"The thing is so complicated that the consumer is really going to need somebody who knows the industry," said Taylor, who predicts insurance brokers still have a role to play on the exchanges.

Also filling the information gap? The insurance companies.

Cigna and Florida Blue, for instance, are both about to begin alerting their individual policyholders about the exchanges, where many of them may qualify for help paying their premiums.

Jon Urbanek, senior vice president of Florida Blue, said the insurer also plans to open small, "strategically placed" retail centers. Some may be near lower-income neighborhoods, he said, to attract first-time customers.

"It's one thing to say we're talking to existing policy holders," said Urbanek. "The real key is going to markets we've never talked to."

He acknowledged that carriers with insurance companies aren't neutral observers. "In the end, we want people to make the right decision," he said. "We need to earn the right to tell them why we're the best."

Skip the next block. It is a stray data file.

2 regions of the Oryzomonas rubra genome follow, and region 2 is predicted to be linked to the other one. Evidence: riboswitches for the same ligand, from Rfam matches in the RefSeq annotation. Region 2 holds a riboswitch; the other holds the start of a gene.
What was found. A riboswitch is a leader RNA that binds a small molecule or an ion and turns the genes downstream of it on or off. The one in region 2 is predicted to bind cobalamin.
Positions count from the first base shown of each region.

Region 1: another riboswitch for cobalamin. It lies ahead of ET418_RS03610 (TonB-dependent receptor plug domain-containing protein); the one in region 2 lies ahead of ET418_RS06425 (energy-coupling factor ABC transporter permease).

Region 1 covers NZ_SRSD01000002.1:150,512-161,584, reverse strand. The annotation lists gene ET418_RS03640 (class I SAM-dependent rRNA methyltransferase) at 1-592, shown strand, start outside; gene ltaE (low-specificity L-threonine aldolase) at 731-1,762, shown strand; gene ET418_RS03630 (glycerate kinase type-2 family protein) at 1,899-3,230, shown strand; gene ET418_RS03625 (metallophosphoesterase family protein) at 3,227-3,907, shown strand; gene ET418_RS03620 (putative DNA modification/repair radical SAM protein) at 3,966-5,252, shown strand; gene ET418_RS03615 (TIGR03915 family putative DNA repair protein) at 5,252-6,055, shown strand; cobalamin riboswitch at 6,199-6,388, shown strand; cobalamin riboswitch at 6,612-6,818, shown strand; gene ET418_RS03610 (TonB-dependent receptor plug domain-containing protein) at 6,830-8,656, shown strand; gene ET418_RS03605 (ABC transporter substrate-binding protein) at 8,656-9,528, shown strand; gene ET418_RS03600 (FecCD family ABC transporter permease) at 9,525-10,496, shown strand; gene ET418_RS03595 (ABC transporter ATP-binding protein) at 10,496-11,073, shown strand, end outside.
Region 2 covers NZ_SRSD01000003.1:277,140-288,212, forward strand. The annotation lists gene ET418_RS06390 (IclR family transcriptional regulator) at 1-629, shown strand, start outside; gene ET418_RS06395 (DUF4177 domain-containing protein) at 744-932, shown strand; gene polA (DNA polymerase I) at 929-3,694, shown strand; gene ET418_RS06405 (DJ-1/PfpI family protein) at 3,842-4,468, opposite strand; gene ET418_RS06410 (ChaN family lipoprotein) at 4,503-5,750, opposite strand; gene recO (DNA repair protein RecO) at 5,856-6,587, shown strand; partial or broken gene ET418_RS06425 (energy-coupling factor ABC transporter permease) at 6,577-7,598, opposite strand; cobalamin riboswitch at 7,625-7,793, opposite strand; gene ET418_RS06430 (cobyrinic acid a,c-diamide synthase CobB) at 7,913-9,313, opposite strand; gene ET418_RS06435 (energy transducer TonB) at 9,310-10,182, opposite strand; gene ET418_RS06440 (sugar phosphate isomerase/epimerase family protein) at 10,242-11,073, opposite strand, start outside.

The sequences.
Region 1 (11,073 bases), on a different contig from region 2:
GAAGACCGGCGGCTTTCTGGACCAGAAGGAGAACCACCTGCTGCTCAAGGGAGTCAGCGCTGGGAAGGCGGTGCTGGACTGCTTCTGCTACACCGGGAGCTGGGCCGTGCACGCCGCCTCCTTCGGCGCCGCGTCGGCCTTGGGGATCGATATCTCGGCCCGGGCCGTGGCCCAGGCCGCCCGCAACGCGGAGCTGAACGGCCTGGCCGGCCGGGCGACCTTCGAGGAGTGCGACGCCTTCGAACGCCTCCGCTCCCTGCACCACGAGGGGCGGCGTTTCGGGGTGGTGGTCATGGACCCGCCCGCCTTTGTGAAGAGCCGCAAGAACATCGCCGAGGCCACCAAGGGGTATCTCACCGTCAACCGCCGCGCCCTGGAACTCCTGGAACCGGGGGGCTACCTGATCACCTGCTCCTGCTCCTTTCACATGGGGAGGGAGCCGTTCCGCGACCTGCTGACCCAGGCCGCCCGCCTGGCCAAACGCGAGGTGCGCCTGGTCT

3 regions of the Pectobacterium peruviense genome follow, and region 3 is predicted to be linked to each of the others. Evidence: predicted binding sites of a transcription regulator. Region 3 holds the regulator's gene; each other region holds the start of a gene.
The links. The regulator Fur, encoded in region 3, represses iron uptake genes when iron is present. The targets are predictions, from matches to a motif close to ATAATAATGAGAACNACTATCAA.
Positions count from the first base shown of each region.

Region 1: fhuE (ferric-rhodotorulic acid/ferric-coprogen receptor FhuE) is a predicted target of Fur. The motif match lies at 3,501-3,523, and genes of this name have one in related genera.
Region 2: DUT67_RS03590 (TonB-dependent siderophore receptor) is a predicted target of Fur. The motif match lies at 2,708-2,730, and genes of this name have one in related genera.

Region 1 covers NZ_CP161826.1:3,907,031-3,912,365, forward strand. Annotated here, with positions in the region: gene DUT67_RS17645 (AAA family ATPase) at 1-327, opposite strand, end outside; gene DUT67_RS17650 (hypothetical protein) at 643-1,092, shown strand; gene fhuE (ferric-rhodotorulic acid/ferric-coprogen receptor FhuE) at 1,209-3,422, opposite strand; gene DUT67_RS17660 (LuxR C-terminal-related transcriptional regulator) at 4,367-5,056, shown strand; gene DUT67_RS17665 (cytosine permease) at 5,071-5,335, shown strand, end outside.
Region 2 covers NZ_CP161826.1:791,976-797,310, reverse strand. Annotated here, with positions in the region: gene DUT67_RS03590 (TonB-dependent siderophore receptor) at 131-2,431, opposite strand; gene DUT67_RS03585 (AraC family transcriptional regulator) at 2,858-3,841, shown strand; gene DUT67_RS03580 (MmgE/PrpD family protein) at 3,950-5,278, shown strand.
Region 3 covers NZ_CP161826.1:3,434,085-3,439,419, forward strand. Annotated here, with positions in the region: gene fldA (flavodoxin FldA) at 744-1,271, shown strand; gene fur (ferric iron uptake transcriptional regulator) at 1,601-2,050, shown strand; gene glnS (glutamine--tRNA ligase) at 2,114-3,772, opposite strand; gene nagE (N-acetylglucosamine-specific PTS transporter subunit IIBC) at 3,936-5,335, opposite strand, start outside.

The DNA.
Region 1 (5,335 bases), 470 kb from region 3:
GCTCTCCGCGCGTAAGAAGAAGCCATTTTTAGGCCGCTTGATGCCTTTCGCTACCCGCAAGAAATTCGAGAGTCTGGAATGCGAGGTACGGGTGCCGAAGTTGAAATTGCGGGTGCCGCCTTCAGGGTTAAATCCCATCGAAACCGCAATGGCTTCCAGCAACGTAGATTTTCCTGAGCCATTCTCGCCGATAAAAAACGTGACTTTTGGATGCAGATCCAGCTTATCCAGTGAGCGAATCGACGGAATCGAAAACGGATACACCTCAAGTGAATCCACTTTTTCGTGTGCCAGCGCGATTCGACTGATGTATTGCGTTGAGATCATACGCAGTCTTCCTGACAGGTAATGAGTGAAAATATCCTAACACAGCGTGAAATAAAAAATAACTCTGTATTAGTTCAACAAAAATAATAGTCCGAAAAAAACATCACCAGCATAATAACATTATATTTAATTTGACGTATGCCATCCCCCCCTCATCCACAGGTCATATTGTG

Because the federal government has kept the curtain drawn on its exchanges, it isn't clear how many issues — from online security to pricing to usability — will be resolved. Bob Hurley, a senior vice president of sales and operations at eHealthInsurance, a longtime private online insurance exchange, said he believes the government may have just as much to learn about the program as consumers.

"There is going to be a fair amount of confusion," he said. "Hopefully there's sufficient resources in the industry, including us, to help people through this process."